As they approached the water’s edge something launched into the air and exploded into bright sparks. A moment later Sefina rose up from the water. “I am sorry,” she said, “for what the tiny man makes me do.”

“What tiny man?” Reiko asked.

Sefina stared directly into Chopper’s eyes. “Defend me, Captain.”

“Okay.”

The nereid then sprayed a fine mist at the ladies. Feruzi ducked and Reiko tossed her head, but Sandara squealed and pawed at her eyes. “Dammit, I’m blind!” the cleric yelled.

“Sefina, what are you doing?” Reiko demanded. “We did not come here to hurt you. We only came to ask you a question. Why are you attacking us?”

“The tiny man has my shawl! I must obey him?”

“Who is the tiny man? We can get your shawl back for you!”

Feruzi attempted to get around Chopper but he pushed her back without apparent effort. “Stop that. Please don’t make me make you hurt me.” Sefina sang to the water and an elemental answered her summons, gliding forward to grapple Reiko. Chopper made a face. “See, now what do you need me for?”

“There ARE three of them,” Sefina told him, pouting.

“That thing counts fer two, though!”

“What in Hells is happenin?!” Sandara complained. She flinched as Feruzi shot a volley of arrows at the elemental, disrupting it badly enough that it lost its shape.

“Oh, good,” Chopper said. “I might actually become necessary as a means of defense now.”

“I’m supposed to keep you all busy while the tiny man sets fire to the pirate lords’ ships! You’ll be disgraced if you can’t stop him!” Sefina cried mournfully. Reiko gave her a disgusted look. Feruzi attempted once again to get past Chopper, but he doggedly interfered. Not seeing any other alternative, she punched him.

“Dammit, Ruze!” Chopper grunted, staggering backward. Reiko darted past him and struck Sefina with the hilt of her sword, dazing the nereid.

“I’m sorry!” Reiko said reflexively. “We need to go now, guys!”

“How are we supposed to find him out there?” Feruzi asked, chasing after Reiko and catching up after only a few strides.

“We can’t do anything from this side of the cove, we need to get back to the fort.”

“I’ll sound the alarm,” Feruzi said, ducking her head and pushing into a full sprint, her long legs devouring the distance. Chopper and Sefina watched them go.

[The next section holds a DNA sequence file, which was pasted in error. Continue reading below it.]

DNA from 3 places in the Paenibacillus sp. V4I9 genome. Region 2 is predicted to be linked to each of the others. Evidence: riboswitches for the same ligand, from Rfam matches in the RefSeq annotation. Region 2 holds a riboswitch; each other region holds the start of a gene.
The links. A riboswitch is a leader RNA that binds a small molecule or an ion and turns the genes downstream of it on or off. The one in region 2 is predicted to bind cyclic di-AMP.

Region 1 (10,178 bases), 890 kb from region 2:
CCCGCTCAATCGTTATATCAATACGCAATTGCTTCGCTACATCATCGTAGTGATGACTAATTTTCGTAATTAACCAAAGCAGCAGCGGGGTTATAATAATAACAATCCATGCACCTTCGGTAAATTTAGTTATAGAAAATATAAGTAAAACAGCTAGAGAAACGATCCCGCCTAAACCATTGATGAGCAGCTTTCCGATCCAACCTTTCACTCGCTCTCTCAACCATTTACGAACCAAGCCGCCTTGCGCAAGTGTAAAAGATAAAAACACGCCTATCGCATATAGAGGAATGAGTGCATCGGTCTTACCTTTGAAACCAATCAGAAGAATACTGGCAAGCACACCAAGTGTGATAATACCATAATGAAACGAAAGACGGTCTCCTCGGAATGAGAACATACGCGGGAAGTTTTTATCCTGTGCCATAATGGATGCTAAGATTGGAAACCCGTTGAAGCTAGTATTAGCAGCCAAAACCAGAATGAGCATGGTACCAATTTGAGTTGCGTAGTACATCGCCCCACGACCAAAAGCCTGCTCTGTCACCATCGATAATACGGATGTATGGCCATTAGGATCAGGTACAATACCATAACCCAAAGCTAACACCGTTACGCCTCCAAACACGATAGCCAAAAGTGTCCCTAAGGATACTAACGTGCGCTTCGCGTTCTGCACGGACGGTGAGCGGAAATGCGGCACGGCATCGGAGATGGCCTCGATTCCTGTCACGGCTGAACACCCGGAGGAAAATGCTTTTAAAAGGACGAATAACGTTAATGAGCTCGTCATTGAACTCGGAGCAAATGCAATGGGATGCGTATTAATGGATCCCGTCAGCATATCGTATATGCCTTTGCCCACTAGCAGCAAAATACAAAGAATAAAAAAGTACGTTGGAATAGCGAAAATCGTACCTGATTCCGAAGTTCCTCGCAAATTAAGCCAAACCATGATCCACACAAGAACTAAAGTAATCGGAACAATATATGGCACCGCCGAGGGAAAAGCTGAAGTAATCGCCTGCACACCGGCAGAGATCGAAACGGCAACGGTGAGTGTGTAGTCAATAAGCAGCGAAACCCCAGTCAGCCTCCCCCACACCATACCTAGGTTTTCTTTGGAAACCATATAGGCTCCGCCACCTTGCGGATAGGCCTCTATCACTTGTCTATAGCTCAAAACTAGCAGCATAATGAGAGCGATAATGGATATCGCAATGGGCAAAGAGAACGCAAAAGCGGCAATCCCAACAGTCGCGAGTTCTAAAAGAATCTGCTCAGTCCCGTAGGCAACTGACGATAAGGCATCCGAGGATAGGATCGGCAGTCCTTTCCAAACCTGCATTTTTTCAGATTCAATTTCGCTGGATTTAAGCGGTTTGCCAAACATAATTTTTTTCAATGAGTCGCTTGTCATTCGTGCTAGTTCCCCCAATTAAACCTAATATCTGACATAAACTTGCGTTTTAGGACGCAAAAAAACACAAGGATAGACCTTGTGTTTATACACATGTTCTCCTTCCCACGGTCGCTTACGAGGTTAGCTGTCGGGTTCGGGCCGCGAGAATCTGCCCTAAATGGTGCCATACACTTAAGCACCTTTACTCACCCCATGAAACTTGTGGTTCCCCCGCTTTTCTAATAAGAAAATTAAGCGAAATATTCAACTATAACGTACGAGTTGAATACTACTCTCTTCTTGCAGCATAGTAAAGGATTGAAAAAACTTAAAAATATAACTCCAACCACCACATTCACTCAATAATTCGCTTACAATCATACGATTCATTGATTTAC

“It’s already begun,” Sefina said. “I don’t need to hold you here any longer. You should go while there’s still time.”

Feruzi was almost within shouting range of Nightmare Hold when the side of the Blood Moon exploded into a blaze of fire. She saw people up on the parapet were now clearly aware of the situation and turned toward the docks, freeing one of the rowboats for Reiko to use when she caught up and then diving into the water to swim toward the anchored ships. As she got closer, she saw the silhouette of a halfling clinging to the side of the Wavecrest and doing who-knew-what to the hull of the ship. Unfortunately, he spotted her and dissolved into a fluid form, leaving some kind of device behind.

Feruzi grabbed the side of the Wavecrest and hauled herself out of the water. “HEY!!” she bellowed in her best Master-at-Arms voice. “There’s a bomb on the side of the ship! Get some people down here NOW!!” Inquisitive heads looked over the side at her and she began cursing them viciously. “Signal the other ships, dammit! And where’s that bloody druid when you need him!”

Reiko, Chopper, and Sandara finally arrived at the docks. Reiko took charge of their allies from the fort, directing Pegsworthy and Tatsumi to blockade the harbor and sending everyone else to aid with the firefighting effort. Chopper took the oars of the loose rowboat and Reiko climbed in, still yelling instructions as they cast off for the Come What May, Cerise Bloodmourne’s ship, pausing only briefly to pick up the squelchy Feruzi. Reiko pointed: the translucent halfling was there, on the side of the Come What May, planting another bomb. Feruzi drew her bow, scowling at the water-filled quiver, and took a shot. The halfling looked up, yelped, and dove into the water.

All was now quiet. Mase Darimar helped the crew of the Blood Moon extinguish the last of the flames: the Wavecrest and Come What May were unscathed. Exhausted by all the excitement, Reiko, Chopper, and Feruzi returned to shore, where Ezikial was waiting.

“Got ’im,” Ezikial informed them.

“Succinct,” Chopper said. Ezikial led them to a hidden cellar that now contained an equally hidden alchemy lab. The halfling, now solid, lay on the floor in a bullet-riddled fashion.

“What was that all about, anyway?” Feruzi asked, baffled. Ezikial shrugged.

“Captain, sir, the pirate lords would like a word,” Conchobhar said. Cerise Bloodmourn, Avimar Sorrinash, and Mase Darimar were waiting with the Master of the Gales.

“Sorry for all the ruckus,” Chopper said.

Lady Bloodmourn grinned and tipped her hat. “Not at all. That, Captain Chopper, was a party.”

“Heh, thankee. Still, my apologies to Captain Sorrinash more’n the rest. Security breach was my own fault. Whatever reparations we can make fer the damages ta yer ship, we’ll do.” Avimar gave him a sharp, disgruntled nod.

“It is the decision of this committee that you will EACH be offered a seat on the Pirate Council,” Lady Bloodmourn said.

“Congratulations,” The Master of the Gales intoned. “I think that new blood is just what the Council needs.”

“Wait, what?” Feruzi asked.

“You are now on the Pirate Council, Miss Feruzi.”

“Sounds like a lot of extra work to me.”

“It’s not that much work,” Lady Bloodmourn said. “Hells, if I can do it . . .”